Sewing and Slow Fashion

Sewing and Slow Fashion
Since the 80’s and 90’s, consumer markets have been flooded with inexpensive clothes which barely last one season of wear. Our bursting closets tell the story as often they are stuffed with bargain clothing. Low-cost tees, career blouses, thin sweaters, kid’s clothes and jeans no longer de rigueur are castoff for the latest in lower cost fashion. This quick-to-market clothing trend has been dubbed as ‘fast fashion’.

A revolt of sorts to the never-ending mass marketization of contemporary clothing has been referred to as 'slow fashion'. The term was first presented by Kate Fletcher in 2007 who offers that, “Slow fashion is not a seasonal trend that comes and goes like animal print, but a sustainable fashion movement that is gaining momentum.” Borrowing from the concepts driving the Slow Food Movement (recognizing biodiversity, awareness and environmental responsibility) and other slow movements (slow-growth cities, slow tourism) is a way of emphasizing quality over quantity and with a nod to the ideas surrounding ecologic balance.

Individual sewers making clothes and home décor of course ever strive for quality. Slow fashion advocates buying or making garments that last, redesigning old clothes – something old to something new, examining vintage clothing for time-honored techniques, shopping for fashion with a relatable cultural connection, purchasing garments with durable quality fabrics and sewn with care made by workers equitably paid and humanely treated.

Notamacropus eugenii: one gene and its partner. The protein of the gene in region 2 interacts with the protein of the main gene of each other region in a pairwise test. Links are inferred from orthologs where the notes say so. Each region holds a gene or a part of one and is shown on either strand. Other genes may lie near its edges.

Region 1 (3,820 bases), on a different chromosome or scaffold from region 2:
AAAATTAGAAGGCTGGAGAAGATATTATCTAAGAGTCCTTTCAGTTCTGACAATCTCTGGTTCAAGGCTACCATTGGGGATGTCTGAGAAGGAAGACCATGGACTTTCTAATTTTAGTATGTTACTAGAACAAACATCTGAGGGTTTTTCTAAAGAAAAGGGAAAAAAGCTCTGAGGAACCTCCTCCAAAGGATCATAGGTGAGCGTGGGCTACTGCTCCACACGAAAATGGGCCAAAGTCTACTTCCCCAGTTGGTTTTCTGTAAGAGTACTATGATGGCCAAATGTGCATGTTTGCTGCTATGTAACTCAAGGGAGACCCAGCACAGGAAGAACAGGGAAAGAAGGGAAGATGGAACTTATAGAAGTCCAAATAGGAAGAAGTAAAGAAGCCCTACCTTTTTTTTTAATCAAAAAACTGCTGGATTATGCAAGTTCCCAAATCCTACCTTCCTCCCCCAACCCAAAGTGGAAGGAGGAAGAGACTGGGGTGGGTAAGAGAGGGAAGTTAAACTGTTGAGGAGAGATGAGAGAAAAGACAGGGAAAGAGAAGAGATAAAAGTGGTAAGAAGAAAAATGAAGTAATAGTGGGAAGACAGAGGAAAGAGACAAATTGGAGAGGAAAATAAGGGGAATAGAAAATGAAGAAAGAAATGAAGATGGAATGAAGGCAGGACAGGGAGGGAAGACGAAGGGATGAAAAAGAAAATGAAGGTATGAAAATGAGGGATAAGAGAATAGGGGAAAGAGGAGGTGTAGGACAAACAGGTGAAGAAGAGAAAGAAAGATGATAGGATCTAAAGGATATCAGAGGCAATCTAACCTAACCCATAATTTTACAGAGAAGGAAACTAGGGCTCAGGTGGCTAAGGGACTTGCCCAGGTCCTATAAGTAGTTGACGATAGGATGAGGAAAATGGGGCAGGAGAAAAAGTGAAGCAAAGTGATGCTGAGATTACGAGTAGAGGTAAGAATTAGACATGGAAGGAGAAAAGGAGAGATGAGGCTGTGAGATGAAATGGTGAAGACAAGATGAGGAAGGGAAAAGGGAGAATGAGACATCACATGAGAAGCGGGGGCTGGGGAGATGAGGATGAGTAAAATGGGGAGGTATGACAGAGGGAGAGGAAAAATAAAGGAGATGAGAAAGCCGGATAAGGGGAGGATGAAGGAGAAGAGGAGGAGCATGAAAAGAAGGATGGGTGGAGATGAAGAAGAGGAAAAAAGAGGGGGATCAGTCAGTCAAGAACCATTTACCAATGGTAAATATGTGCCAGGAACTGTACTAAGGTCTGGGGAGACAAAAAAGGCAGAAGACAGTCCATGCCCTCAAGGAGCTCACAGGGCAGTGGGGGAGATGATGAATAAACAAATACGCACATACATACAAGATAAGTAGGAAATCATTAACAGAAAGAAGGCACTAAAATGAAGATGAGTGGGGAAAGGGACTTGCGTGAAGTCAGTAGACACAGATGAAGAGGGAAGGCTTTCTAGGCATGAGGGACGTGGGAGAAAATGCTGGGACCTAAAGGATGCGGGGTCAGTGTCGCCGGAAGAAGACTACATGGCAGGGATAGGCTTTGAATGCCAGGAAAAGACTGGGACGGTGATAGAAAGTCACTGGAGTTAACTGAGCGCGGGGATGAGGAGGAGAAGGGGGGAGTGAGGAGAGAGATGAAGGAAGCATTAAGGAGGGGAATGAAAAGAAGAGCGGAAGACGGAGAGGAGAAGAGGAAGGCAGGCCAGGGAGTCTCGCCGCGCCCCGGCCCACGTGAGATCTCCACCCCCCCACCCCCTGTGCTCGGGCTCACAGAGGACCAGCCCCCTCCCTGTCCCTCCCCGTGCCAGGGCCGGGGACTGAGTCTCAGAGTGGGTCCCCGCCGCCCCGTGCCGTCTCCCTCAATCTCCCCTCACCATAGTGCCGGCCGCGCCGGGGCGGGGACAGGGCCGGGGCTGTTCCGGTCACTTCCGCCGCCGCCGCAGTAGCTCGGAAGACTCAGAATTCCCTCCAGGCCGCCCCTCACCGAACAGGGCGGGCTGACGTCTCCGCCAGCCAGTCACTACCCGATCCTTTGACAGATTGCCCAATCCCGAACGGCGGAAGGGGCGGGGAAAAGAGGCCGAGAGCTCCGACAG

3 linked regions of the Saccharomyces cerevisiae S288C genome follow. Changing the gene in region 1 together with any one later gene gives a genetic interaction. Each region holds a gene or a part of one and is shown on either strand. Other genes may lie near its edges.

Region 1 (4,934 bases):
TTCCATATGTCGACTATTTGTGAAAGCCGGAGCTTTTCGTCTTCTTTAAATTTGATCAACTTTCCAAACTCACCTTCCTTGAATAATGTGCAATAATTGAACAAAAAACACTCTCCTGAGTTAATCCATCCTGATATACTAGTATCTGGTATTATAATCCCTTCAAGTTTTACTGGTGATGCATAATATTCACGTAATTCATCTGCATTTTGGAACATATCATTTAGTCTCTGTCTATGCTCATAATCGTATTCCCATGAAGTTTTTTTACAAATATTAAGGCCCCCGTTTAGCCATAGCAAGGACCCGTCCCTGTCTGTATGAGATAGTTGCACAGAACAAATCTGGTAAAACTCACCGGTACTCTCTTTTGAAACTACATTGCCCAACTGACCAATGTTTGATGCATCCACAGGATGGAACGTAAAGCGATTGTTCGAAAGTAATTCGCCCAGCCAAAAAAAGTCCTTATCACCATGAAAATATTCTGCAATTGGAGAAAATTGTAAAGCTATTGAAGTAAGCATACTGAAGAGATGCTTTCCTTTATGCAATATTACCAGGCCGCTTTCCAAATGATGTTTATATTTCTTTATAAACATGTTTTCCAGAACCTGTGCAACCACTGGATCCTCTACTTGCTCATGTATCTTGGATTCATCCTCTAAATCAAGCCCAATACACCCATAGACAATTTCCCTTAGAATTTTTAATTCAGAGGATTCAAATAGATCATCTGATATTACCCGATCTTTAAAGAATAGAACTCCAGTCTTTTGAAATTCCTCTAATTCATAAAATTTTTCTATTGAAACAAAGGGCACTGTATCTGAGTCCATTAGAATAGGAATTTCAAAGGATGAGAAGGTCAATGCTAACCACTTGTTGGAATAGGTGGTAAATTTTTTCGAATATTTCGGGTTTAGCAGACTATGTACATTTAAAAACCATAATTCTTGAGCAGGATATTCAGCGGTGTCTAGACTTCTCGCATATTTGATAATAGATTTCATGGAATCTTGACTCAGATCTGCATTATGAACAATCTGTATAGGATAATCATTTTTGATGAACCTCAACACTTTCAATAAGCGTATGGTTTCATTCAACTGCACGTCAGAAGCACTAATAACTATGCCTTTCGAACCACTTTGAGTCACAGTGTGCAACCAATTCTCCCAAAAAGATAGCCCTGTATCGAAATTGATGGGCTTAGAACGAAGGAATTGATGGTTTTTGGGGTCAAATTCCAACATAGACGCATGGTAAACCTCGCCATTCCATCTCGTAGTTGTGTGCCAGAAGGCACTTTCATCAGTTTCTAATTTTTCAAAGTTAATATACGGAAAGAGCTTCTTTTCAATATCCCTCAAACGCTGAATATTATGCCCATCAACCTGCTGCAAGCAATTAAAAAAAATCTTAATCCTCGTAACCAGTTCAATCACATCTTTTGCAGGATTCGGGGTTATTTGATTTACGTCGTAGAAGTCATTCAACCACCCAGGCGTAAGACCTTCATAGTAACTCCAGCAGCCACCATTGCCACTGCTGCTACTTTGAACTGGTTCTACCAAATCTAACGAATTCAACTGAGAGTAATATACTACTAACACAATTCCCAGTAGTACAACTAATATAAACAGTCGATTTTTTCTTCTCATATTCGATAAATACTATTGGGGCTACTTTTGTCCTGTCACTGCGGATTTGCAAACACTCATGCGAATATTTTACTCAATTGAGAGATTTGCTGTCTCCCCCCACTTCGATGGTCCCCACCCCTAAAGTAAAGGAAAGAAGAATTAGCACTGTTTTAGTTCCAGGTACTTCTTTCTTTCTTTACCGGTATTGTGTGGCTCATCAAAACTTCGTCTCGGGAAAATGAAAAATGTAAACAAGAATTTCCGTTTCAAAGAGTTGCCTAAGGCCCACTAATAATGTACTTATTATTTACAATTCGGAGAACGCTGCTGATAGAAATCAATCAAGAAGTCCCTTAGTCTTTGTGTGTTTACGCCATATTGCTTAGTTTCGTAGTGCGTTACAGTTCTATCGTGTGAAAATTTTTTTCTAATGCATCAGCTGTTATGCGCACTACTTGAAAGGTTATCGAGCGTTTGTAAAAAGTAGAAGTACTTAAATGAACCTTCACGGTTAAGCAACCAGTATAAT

It is most likely safe to say that understanding the economic necessity for continuing the useful and valuable skill of sewing and applying those skills to slow fashion really embraces a sewing philosophy – sustainable sewing - that is mindful of and practical for our planet.

To create something, almost anything, out of fabric is as emotionally gratifying as putting artist’s brush to canvas, clay to potter’s wheel, pen to paper, verse to music, camera to photograph, or coaxing seed to flower. Embracing the idea of slow fashion, a term not particularly new, does evoke a different way of thinking about sewing, textiles, global clothing manufacturing, environmental toxins and waste, fair trade processes and how to live more sustainably and mindfully in our hectic, complicated times.

Sew happy, sew ethical, sew inspired.




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This content was written by Cheryl Ellex. If you wish to use this content in any manner, you need written permission. Contact Cheryl Ellex for details.